Now deep into summer and in the middle of a losing streak that would make the Tampa Bay Devil Rays blush, Hollywood is sending out more and more blockbusters in the hope that something will stick and break this box office slump. The two new entries for this week could be enough, but it's going to be close. By Sunday, we may have our 20th straight weekend where our box office totals are down from 2004.
Weekend Forecast for July 8-10, 2005
By Reagen Sulewski
July 8, 2005
A few months ago, before panic started to set in, a Fantastic Four movie might have seemed like an obvious winner, given the recent successes of comic book adaptations, and Marvel adaptations in general. Personally, I think they're one year, three months and four days too late with this one, but that's neither here nor there (do the math. I'll wait). One of Marvel's flagship properties, Fantastic Four, like Spider-Man, was tied up in legal limbo forever and the technical difficulties in producing it prevented a bid-budget version until now. The less said about the 1994 Roger Corman (!) version, the better.
One of the more heavily hyped and/or advertised films of the summer, it also looks, at this point, to be one of the more troubled and desperate blockbusters this season. Like the Hulk movie two years ago, its FX are being questioned, and its plot, dialogue and characterization may or may not be up to par. Close to half a dozen trailers have been cut trying to sell the film, with most falling flat.
The decision to go with a relatively unknown cast must be giving Fox fits by now. Jessica Alba as Sue Storm, The Invisible Girl, is the most known cast member of the bunch, and though she's had a couple of solo successes, it's got very little to do with her thespian skills (some horribly delivered lines in the trailers aren't dispelling that reputation). Chris Evans as Johnny Storm, The Human Torch, appears to be having a ball and might be the best overall reason to see the film. Michael Chiklis of TV cop drama The Shield handles the role of The Thing, whose "costume" is one of the design decisions coming under heavy fire, the other being the stretch effect of Mr. Fantastic, played by Ioan "More Welsh Than You" Gruffudd. Julian McMahon of Nip/Tuck rounds out the cast as the villainous Dr. Victor Von Doom (and really, with a name like that, your career options are relatively limited).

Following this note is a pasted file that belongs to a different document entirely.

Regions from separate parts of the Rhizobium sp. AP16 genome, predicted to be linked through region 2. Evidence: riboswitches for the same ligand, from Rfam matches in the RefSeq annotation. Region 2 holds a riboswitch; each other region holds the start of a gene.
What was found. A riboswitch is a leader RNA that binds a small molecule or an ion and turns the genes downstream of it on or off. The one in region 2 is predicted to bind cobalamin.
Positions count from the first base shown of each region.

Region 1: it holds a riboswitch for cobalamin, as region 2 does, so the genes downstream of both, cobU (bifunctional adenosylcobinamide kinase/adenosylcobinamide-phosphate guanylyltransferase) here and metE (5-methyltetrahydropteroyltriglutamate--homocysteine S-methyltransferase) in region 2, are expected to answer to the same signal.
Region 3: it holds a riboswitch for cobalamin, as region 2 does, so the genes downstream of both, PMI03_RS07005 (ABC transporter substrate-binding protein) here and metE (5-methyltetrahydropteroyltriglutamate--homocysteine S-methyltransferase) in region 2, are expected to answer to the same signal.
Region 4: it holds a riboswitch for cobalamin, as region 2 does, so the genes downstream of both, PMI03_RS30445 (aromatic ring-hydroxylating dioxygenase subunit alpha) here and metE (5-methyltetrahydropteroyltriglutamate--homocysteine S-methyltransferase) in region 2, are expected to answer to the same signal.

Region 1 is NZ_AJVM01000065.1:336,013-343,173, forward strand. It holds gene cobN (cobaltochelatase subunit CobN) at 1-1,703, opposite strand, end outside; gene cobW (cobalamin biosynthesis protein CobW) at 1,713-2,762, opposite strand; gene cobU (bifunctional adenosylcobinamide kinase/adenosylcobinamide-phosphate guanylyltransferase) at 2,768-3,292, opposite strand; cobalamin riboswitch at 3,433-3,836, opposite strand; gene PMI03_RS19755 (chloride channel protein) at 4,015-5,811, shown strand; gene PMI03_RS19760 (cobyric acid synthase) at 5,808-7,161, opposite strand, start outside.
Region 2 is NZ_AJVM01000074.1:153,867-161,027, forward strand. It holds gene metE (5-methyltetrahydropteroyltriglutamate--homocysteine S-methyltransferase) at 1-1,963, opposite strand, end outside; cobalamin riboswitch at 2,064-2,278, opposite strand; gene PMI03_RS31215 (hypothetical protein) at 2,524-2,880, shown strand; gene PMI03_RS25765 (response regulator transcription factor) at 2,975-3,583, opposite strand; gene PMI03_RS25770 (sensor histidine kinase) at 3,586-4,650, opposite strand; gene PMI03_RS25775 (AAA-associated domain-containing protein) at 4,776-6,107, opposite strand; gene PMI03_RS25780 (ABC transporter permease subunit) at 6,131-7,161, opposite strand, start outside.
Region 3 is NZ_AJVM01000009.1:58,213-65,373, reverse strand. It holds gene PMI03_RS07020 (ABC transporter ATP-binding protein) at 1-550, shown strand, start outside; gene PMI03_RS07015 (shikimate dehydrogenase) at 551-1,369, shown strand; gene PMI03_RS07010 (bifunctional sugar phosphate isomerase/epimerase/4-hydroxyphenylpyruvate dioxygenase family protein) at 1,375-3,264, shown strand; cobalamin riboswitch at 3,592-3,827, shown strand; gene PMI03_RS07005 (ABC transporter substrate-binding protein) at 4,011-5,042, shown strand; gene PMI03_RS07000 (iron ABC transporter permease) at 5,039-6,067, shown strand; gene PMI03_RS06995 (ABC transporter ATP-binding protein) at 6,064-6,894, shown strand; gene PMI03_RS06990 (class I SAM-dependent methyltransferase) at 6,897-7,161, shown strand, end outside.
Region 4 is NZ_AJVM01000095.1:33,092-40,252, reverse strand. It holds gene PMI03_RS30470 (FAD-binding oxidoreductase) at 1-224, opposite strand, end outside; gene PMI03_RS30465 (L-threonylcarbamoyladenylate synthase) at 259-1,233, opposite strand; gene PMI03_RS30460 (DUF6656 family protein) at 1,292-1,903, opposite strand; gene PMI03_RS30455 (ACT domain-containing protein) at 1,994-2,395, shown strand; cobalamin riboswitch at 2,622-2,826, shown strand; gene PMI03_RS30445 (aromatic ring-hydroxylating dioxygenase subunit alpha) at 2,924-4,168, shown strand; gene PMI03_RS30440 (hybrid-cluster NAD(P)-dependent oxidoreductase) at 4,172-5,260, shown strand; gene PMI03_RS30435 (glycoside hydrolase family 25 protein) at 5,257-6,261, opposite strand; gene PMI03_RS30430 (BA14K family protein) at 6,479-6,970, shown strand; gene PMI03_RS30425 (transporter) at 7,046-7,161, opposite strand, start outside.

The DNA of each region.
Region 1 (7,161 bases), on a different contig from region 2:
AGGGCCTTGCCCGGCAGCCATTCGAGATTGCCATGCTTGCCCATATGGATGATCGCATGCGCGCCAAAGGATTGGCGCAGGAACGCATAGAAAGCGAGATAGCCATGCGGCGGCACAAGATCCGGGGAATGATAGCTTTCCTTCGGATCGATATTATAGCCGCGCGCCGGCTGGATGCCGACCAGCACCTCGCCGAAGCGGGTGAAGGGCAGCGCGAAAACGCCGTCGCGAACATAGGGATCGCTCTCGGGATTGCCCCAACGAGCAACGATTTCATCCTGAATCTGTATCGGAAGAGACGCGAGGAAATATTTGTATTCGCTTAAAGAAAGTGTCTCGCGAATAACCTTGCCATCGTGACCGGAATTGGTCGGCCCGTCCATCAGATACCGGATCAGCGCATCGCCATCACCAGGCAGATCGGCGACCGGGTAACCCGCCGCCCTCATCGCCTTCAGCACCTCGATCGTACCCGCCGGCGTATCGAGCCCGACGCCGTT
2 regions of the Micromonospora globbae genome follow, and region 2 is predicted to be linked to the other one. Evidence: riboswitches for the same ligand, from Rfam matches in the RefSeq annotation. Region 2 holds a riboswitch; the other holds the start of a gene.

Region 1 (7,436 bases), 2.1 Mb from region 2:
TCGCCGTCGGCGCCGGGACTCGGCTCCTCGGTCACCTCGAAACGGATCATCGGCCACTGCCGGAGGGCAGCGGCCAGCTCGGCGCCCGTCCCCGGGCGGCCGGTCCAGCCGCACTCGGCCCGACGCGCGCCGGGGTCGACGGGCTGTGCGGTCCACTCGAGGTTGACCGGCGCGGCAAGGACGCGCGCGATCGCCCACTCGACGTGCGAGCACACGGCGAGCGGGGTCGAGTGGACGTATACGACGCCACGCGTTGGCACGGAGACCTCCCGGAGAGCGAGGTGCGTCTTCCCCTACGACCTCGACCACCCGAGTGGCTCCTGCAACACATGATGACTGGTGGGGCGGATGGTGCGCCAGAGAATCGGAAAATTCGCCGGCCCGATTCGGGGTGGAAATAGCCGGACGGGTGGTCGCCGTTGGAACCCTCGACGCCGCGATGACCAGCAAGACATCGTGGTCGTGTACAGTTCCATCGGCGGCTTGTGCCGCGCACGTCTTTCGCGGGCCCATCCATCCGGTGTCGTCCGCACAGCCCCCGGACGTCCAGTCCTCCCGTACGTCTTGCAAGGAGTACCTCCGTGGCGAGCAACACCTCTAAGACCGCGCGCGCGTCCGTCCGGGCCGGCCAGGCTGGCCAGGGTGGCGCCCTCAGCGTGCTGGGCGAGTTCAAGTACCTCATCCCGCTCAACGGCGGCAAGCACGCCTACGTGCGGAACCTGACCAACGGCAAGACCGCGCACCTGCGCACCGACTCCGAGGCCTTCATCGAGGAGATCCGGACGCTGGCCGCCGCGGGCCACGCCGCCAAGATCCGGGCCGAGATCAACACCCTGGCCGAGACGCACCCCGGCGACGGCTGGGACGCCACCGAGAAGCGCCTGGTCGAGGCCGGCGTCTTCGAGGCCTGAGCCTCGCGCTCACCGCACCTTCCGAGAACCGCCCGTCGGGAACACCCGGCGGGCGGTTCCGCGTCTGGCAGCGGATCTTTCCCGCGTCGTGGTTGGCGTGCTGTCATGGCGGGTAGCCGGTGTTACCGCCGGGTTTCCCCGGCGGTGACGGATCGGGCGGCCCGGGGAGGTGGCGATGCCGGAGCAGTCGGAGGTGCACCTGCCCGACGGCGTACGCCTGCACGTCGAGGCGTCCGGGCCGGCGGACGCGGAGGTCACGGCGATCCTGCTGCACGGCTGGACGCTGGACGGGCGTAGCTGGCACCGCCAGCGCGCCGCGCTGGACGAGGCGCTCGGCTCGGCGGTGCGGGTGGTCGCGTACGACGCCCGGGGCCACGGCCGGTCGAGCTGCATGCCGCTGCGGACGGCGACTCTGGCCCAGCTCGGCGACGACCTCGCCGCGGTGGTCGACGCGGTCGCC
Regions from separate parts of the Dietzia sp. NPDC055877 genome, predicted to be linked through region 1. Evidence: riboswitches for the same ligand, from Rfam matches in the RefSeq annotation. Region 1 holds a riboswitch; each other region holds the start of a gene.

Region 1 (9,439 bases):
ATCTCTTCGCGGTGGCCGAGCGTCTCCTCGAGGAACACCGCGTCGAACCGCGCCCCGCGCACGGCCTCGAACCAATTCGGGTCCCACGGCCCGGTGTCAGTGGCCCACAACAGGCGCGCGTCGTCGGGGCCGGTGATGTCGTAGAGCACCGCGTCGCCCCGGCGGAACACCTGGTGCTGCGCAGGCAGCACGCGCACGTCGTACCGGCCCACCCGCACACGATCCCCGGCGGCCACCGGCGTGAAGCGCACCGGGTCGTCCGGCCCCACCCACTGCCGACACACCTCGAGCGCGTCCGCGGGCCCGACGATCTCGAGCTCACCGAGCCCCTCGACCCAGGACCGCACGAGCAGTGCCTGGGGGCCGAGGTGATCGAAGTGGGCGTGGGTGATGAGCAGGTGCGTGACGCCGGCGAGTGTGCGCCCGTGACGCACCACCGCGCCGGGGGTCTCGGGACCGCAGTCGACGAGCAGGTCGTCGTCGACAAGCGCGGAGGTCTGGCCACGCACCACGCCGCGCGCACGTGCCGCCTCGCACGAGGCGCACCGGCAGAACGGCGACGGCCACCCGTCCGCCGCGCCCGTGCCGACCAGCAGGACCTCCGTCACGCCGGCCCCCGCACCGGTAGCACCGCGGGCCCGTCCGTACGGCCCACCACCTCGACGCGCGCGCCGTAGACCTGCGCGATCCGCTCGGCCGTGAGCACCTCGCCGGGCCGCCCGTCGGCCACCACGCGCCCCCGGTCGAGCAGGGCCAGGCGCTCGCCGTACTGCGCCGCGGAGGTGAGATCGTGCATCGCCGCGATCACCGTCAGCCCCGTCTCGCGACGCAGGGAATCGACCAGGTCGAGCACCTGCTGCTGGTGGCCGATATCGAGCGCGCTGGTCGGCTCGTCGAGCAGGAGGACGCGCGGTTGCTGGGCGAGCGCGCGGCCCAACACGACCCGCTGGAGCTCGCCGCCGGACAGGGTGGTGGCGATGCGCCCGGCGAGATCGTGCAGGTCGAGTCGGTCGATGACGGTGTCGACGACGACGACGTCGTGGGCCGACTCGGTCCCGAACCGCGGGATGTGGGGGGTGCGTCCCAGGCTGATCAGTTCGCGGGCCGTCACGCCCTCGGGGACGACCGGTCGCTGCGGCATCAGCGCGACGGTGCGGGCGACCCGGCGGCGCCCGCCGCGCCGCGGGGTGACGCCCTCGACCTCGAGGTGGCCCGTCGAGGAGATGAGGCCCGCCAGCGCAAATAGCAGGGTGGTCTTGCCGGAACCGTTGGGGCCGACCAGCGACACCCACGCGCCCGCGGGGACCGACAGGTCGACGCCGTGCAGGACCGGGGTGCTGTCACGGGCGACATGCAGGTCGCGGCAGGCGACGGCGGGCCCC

There's every indication this film's been badly botched, and without a big name to draw people in, its safety net is going to be very small. Opening on 3,602 screens, it's due for an opening weekend of around $36 million and may not even capture the top spot.
The other opening film this weekend is Dark Water, starring Jennifer Connelly in a remake of a Japanese horror film. From the same pen as The Ring, Dark Water covers the spooky goings on of a grungy apartment building which may or may not be hiding a supernatural secret.
Remakes of Japanese horror films have struck a chord in recent years starting with The Ring, re-introducing mood and suspense back into a stale genre. Last October's The Grudge opened to nearly $40 million based on a spooky ad campaign and Sarah Michelle Gellar. Dark Water hasn't been nearly as well or heavily promoted, and lacking an obvious money shot, it may struggle out of the gate some. Summer horror can also be a tricky sell at times, although M. Night Shyamalan has made a career out of just that.
A solid supporting cast including John C. Reilly, Tim Roth and Pete Posthlewaite lends some weight to the film, but little box office clout, which will remain almost entirely in the hands of Connelly. However, she's more known at this stage than Naomi Watts was at the release of The Ring. Reviews are only middling for the film, but those that fall to the positive side are very supportive, praising the acting and atmosphere. On 2,657 screens, Dark Water should open to about $20 million and might have a good run through the second half of the summer.
War of the Worlds blew past the public meltdown of Tom Cruise to open to $112 million over six days, $77 million of that on the four-day 4th of July Weekend. The second strongest opening weekend of the year, the striking visuals and action set pieces were more than enough to get Spielberg and Cruise a much needed hit, to say nothing of the overall season. Word-of-mouth should follow this picture strongly, as it actually held back quite a bit from the trailers and ads, leaving a great deal to satisfy audiences above and beyond a few brief moments we already knew were coming. This should translate into a weekend of about $40 million and first place for a second straight weekend.
Batman Begins had another strong weekend and crossed the $150 million mark after its third frame, nearly earning $20 million over the holiday. With another $10 million this weekend, it will be headed for a $200 million total, a nice recovery after the potentially disastrous opening weekend it had.
Mr. & Mrs. Smith doesn't quite have the steam to reach $200 million, but $175 million looks likely for Pitt and Jolie, and ensures that Doug Liman has his pick of directorial efforts for the next couple of films.
Bewitched failed to hang on to its audience in its second weekend, nearly falling over 50% even with the extra day. Earning about $5 million this weekend, it should top out at around $60 million, right around standard for a Will Ferrell comedy or Nicole Kidman summer misfire.
Herbie: Fully Loaded showed some staying power over the holiday weekend, no doubt due to being about the only children's offering out there that hasn't already been seen six times. It and Madagascar were the films that held the strongest, dropping 30% or less over just the three-day traditional weekend period. Some fallback for both films is inevitable, but weekends of around $6 and $4 million respectively should be expected here.